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Wisconsin Farmers' Institutes / Wisconsin Farmers' Institutes : a hand-book of agriculture
Bulletin No. 11 (1897)

Lehmann, A. W.
Poultry keeping on the farm,   pp. 102-108 PDF (1.9 MB)

Page 103

thin is furnished at its first cost, and For Instance, a goose weg ing t
give many  a   dollar for spending f     pound brnd 24 cents a pouneh
money, help many   boy   or girl to These egeee aere sold to Jers in neih-
get an education, give the wife many boring large cities. The liver, whieh
* luxury she could not have otherwise' gets to be ebnordnlleY  large, some
help to  buy the long-wanted pretty weighing three and    one half pounds,
cloa or new gown. and bring rosy considered a great luxury, one liver
cheek to the wan, pale    e and cut selling as high as $2.50. All the larg-
d     tn the doctor's bills.  But you will eat cities of the United States
-"that means work;" yes, but what tute a market  for thes
e geese
do we do that we make a success of, year one  man  had  sxty-One geese
that does not mean work, steady work, weighing                   usenty-seven
 pounds apiece,
attention and willingness to do some- which brought him 27 cents a pounds,
thing regularly on  time, and thor. netting        him $444.69   Another
oughly.                            eighteen which brought him $86. These
are accurate figures, as I have endeav-
Ducks and Gees             ored to get the truth of the matter.
You can raise guaranteed fresh eggs
for market, stamp  them with  your                LUrke5
name, send them onto the market for  Perhaps one drawback to raising
just what they are, and it will not be early poultry near our small towns,
long before they are in demand at a unless we have a larger town for ship-
little more than the market quotations, ping to, is that the people in our
because they are  always good. One era states have not learned that poul-
farmer had over $300 a  year in that try  Is good  always as other meats,
way from   his poultry and eggs; an- and does not cost very much more, if
other sold $180 worth of geese. From any. We are all bound by habit, more
these geese he had all the feathers and or less, and poultry  is considered
16 geese left over, and he sold them  sort of holiday meat-  Consequently
all at market price.  He  took  90 just before these days the markets are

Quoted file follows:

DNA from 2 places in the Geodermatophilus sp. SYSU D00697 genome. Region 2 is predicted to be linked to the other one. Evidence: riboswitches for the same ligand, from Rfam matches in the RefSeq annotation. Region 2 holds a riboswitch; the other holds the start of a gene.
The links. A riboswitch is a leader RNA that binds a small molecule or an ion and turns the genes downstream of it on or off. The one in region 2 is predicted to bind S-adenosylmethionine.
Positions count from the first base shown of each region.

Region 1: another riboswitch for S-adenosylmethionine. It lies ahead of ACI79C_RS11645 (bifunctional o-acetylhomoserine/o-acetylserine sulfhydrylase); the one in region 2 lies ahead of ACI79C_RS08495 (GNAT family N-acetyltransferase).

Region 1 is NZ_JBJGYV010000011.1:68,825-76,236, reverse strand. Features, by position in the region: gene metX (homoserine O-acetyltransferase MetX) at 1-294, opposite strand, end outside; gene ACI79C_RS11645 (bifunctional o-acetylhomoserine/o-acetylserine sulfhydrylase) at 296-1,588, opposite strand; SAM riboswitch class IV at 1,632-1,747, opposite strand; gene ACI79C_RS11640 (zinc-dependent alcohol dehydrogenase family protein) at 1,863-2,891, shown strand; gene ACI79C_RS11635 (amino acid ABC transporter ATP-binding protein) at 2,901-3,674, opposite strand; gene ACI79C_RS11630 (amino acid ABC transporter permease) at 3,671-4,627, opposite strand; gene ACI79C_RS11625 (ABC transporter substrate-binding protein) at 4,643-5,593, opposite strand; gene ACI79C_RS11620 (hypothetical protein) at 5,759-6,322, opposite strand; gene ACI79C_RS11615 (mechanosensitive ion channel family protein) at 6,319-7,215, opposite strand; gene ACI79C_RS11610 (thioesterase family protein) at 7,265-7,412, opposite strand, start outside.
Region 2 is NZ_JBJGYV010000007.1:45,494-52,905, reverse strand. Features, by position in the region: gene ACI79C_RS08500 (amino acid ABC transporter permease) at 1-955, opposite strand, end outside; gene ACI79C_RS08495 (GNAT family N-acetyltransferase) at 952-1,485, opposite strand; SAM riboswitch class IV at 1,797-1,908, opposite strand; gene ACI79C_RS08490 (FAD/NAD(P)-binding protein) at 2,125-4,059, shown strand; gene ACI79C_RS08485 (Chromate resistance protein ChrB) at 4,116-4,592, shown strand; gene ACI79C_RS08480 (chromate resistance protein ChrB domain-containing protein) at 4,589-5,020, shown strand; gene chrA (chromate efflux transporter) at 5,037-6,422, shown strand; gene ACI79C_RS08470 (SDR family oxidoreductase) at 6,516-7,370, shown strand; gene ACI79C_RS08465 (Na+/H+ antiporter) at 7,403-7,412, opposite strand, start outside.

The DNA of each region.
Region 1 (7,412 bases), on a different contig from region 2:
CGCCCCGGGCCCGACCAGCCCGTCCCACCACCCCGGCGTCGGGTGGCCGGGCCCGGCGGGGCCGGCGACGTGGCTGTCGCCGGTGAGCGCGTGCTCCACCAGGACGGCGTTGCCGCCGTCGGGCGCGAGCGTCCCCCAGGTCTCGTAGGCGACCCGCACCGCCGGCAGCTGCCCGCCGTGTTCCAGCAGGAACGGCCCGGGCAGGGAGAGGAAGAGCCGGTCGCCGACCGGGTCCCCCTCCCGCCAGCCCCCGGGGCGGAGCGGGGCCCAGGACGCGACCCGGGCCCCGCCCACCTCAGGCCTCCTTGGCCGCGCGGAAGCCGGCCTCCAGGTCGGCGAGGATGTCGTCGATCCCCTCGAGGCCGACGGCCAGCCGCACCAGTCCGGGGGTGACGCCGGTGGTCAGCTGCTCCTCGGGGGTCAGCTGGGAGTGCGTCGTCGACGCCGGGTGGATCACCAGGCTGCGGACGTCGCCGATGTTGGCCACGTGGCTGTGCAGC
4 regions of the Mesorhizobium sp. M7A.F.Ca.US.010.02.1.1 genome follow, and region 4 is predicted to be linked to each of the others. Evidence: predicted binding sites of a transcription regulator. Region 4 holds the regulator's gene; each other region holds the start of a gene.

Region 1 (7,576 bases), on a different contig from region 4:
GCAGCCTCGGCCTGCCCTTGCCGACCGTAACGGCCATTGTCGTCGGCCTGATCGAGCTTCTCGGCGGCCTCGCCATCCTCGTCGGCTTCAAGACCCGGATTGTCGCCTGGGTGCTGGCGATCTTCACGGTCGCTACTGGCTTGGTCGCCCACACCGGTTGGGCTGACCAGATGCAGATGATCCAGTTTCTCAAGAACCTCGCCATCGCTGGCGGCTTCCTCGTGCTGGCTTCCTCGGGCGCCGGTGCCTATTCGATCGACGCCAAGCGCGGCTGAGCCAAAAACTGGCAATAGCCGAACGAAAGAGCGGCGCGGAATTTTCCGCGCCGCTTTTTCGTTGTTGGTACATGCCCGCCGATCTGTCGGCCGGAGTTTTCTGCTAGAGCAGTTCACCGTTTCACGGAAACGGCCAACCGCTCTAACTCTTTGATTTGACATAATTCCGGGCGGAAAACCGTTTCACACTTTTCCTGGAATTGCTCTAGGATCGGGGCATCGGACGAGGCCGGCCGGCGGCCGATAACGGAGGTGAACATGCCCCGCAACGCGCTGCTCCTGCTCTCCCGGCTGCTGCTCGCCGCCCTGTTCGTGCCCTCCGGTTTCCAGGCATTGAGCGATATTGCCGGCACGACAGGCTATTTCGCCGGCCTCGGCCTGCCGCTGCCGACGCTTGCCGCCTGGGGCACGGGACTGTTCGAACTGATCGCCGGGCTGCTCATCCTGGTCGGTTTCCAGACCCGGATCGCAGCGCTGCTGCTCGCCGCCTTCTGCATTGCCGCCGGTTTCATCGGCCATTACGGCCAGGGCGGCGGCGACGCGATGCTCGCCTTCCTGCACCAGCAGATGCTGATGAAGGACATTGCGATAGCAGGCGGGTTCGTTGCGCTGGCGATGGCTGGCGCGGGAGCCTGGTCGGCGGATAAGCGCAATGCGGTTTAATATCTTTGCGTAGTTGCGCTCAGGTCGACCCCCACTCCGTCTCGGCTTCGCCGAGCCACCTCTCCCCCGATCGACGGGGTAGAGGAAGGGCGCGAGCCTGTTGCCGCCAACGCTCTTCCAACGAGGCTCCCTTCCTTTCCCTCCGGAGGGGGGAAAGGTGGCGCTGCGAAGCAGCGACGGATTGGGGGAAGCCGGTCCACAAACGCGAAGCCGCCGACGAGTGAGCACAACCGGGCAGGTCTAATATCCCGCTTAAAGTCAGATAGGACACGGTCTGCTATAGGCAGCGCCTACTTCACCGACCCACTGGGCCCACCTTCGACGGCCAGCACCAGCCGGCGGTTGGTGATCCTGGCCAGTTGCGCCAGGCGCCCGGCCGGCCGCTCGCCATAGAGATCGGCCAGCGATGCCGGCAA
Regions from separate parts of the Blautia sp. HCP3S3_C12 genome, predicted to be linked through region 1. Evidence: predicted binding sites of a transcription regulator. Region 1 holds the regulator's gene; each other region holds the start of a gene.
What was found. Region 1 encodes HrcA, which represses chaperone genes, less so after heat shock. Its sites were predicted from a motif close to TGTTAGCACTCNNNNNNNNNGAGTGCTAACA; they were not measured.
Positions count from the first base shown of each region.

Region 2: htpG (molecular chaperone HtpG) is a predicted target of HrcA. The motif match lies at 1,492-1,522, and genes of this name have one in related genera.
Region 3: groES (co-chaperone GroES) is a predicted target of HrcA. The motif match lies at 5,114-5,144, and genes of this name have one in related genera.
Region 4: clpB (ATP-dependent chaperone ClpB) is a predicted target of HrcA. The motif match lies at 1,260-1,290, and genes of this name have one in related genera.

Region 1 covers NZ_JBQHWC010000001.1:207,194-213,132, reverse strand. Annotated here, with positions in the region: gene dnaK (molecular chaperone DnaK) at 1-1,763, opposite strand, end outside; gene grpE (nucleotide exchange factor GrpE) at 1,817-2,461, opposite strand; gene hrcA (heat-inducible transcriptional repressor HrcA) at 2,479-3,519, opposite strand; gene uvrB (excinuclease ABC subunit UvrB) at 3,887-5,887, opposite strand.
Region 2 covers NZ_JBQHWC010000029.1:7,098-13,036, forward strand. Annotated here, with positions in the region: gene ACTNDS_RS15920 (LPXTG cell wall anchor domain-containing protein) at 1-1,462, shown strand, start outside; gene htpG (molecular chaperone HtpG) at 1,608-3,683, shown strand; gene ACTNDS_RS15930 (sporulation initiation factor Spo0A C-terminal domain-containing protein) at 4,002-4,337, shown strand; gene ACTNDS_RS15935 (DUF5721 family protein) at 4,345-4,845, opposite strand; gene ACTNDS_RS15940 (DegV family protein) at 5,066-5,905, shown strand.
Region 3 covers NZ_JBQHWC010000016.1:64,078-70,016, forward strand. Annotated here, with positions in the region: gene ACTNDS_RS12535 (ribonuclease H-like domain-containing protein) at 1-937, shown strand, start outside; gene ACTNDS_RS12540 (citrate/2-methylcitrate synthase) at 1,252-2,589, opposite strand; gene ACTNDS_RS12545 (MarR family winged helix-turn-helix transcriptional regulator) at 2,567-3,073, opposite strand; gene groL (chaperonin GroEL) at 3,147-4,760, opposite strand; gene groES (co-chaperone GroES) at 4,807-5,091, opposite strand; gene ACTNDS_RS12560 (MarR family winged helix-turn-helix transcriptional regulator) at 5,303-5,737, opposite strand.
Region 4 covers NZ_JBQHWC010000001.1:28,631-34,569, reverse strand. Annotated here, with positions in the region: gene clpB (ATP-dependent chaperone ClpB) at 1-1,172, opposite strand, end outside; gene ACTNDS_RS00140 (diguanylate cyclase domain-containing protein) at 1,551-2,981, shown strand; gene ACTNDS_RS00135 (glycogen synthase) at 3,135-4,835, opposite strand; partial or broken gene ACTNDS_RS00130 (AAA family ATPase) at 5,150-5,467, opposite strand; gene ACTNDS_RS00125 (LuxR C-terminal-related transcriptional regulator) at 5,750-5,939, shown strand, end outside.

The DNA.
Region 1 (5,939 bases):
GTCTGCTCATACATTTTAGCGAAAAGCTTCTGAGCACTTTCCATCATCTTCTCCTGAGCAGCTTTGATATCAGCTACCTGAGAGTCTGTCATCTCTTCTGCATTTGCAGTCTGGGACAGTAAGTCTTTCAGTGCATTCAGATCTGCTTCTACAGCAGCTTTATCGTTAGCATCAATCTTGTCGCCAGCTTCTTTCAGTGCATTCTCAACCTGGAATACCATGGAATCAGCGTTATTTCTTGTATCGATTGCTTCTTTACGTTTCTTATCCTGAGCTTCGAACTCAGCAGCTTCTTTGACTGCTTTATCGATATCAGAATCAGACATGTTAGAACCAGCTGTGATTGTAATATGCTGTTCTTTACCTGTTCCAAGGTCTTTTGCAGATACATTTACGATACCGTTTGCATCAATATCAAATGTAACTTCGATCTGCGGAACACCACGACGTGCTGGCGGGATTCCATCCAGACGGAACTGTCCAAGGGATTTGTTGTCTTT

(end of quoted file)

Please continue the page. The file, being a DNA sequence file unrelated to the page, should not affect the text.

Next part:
geese to market In his buggy. The   glutted and poultry goes down to al-
next day he took two large wagon most nothing; we lose money     on it
loads of hogs, and the two loads did and become discouraged. The rest of
not bring as much money as his wfe's the year poultry Is high and people
gcese, and he said he knew the hogs it as a luxury. You never lose money
ate twice as much corn. James Ran- on young and growing turkeys and
kin, of South Easton, Mass., says he chickens if you keep them until after
turns three or four thousand dollars the holiday$ are over. Tutkeys are
worth of grain every year into eight     eaters on the whole, and con-
or nine thousand dollars worth  of stantly growing until one year old, and
ducks. He has of course the great it costs no more to raise a good turkey
eastern market to supply, where they thar, it does a little one. They do
bring much higher prices than here. require the attention of other fowls
But there is no fowl that will grow as after they are feathered, so cost
fast as a duck or goose, and he mar- less care. I have learned by exper-
kets his ducks at ten weeks old, gets ience that the more you let a turkey
them out very early to catch the first alcne after it is big enough to hunt,
markets and high prices,           the better  it is   off. Feed them
The country tributary   to Water- regularly, let them roost out of doors,
town, Wil., is noted for its stuffed and they are a very bealtby fowL  If
geese  Anything weighing  seventeen it has been raining and they are all
Eonnds commards a price of a manywet, and it suddenly turns cold and
cents a pound as the goose         snows, drive them  under shelter, a
___    W--7r.
P, -7

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